A daughter of Iulius Caesar by Cornelia, celebrated for her beauty and excellent character.
She had been affianced to Servilius Caepio, and was on the point of being given to him in
marriage, when her father bestowed her upon Pompey (Plut.
; Appian. B. C.
i. 14). Iulia possessed great
influence over both her father and her husband, and as long as she lived prevented any
outbreak between them. Her sudden death, however, in childbed, severed the tie that had in
some degree bound Pompey to his father-in-law, and no private considerations any longer
existed to allay the jealousies which political disputes might arouse
between them. The amiable character of Iulia, and her constant affection for her husband,
gained for her the general regard of the people; and this they showed by insisting on
celebrating her funeral in the Campus Martius, a compliment scarcely ever paid to a woman
21, 26, 84).
The sister of Iulius Caesar. She married M. Atius Balbus, and became by him the mother of
Octavia Minor and Augustus (Iul. 74
Aug. 4, 8
The aunt of Iulius Caesar. At her decease, her nephew pronounced a eulogy from the Rostra
over her remains (Iul.
The daughter of Augustus by his first wife Scribonia. As he had no children by Livia, whom
he had subsequently espoused, Iulia remained his
Iulia, daughter or Augustus.
sole heiress, and the choice of her husband became a matter of great importance.
She was first married to her cousin M. Marcellus (B.C. 25), the nephew of Augustus by his
sister Octavia, and the person celebrated by Vergil in the famous lines of the sixth
But Marcellus dying young and without children, Augustus selected for
the second husband of his daughter his oldest friend and most useful adherent, M. Vipsanius
Agrippa. This marriage seemed to answer all the wishes of Augustus, for Iulia became the
mother of five children—Gaius , Lucius, Iulia, Agrippina, and Agrippa Postumus.
Agrippa died B.C. 12, and Iulia was married, for the third time, to Tiberius Claudius Nero,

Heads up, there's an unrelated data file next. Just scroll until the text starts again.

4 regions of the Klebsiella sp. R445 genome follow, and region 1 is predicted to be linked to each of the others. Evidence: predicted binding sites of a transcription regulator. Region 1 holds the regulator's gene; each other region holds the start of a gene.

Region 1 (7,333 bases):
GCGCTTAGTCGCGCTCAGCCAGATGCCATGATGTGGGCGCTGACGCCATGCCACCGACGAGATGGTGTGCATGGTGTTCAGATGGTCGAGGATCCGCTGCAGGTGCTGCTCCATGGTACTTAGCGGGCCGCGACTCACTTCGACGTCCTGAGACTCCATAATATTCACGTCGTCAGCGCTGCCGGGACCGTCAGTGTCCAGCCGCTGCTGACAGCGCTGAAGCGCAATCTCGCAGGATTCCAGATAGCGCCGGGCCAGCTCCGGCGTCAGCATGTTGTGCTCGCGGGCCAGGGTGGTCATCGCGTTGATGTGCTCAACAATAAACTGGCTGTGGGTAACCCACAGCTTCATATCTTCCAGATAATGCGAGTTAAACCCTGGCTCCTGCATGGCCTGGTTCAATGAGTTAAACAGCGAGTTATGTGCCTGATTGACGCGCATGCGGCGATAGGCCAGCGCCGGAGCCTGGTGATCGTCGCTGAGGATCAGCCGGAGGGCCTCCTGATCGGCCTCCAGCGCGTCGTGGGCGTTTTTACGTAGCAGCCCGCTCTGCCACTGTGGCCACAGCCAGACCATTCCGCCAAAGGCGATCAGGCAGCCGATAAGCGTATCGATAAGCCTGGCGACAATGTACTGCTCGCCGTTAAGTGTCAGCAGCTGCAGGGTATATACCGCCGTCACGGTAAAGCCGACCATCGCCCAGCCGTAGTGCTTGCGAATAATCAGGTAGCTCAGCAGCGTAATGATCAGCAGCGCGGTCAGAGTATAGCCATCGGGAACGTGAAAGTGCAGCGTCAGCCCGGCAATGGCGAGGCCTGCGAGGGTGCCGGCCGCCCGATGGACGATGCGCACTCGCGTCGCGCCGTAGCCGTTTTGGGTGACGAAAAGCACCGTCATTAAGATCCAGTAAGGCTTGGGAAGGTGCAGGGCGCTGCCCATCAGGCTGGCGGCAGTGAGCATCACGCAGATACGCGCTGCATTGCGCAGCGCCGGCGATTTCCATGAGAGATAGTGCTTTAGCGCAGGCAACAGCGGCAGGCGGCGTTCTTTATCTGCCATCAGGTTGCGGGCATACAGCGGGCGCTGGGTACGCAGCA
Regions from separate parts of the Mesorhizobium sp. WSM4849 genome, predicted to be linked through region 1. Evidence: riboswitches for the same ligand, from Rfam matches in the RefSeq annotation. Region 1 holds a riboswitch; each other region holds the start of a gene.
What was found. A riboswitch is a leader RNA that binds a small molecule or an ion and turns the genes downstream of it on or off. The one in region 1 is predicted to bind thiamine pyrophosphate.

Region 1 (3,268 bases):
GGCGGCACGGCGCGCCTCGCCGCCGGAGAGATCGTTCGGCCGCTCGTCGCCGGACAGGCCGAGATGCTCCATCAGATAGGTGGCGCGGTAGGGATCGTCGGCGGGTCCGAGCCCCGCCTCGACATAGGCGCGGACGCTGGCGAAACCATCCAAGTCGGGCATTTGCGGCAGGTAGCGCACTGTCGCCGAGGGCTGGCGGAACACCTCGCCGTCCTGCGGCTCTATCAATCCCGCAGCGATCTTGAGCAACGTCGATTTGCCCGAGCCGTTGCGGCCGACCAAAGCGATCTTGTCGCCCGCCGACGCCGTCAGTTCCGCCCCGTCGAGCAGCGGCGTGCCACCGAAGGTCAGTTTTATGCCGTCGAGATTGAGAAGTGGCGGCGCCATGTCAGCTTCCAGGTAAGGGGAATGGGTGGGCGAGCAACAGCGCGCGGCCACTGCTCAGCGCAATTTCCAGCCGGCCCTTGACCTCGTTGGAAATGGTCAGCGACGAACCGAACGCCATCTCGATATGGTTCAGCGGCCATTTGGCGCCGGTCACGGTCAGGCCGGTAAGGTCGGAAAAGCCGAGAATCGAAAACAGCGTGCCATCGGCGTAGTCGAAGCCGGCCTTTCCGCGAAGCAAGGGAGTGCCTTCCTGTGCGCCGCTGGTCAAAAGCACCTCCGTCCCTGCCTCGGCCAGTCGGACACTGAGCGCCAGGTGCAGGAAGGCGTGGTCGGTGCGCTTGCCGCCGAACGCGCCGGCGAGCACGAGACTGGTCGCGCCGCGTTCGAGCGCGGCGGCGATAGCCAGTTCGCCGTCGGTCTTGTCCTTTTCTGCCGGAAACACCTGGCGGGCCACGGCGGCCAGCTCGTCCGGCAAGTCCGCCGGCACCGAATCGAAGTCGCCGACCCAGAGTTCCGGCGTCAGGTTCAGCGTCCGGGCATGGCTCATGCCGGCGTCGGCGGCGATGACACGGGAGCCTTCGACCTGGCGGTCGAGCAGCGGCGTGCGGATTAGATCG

the son of Livia, and afterwards emperor. Tiberius subsequently thought proper to withdraw
from Rome to the island of Rhodes, where he lived in the greatest retirement. During his
absence, his wife Iulia was guilty of such gross infidelities towards him that Augustus
himself divorced her in the name of his son-in-law, and banished her to the island of
Pandataria, off the Campanian coast, where she was closely confined for some time, and
treated with the greatest rigour; nor would Augustus ever forgive her, or receive her again
into his presence, although he afterwards removed her from Pandataria to Rhegium, and
somewhat softened the severity of her treatment. When her husband Tiberius ascended the
throne (A.D. 14) she was again severely dealt with, and soon died of ill-treatment and
The granddaughter of Augustus, and daughter of Agrippa and Iulia 4. She was married to L.
Paulus, but, imitating the licentious conduct of her mother, was banished by Augustus for her
adulterous practices to the island of Tremerus, off the coast of Apulia, where she continued
to live for the space of twenty years, and where at last she died (Tac. Ann. iv. 71
A daughter of Germanicus and Agrippina, married in A.D. 33 to M. Vinicius. She was cut off
by the intrigues of Messalina, who accused her of adultery with the philosopher Seneca
(Dio Cass. lix. 3, 8).
Daughter of Caligula and Milonia Caesaria. Her father carried her to the temples of all the
goddesses, and dedicated her to Minerva, as the patroness of her education. She showed in her
infancy strong indications of the cruelty that branded both her parents. She suffered death
with her mother after the assassination of Caligula (Calig.
Daughter of Titus the son of Vespasian, and married to Flavius Sabinus, Vespa
Iulia, daughter of Titus. (Gem in the King Collection.)
sian's nephew. She lived in criminal intercourse with the emperor Domitian, and
died of an abortion caused by him.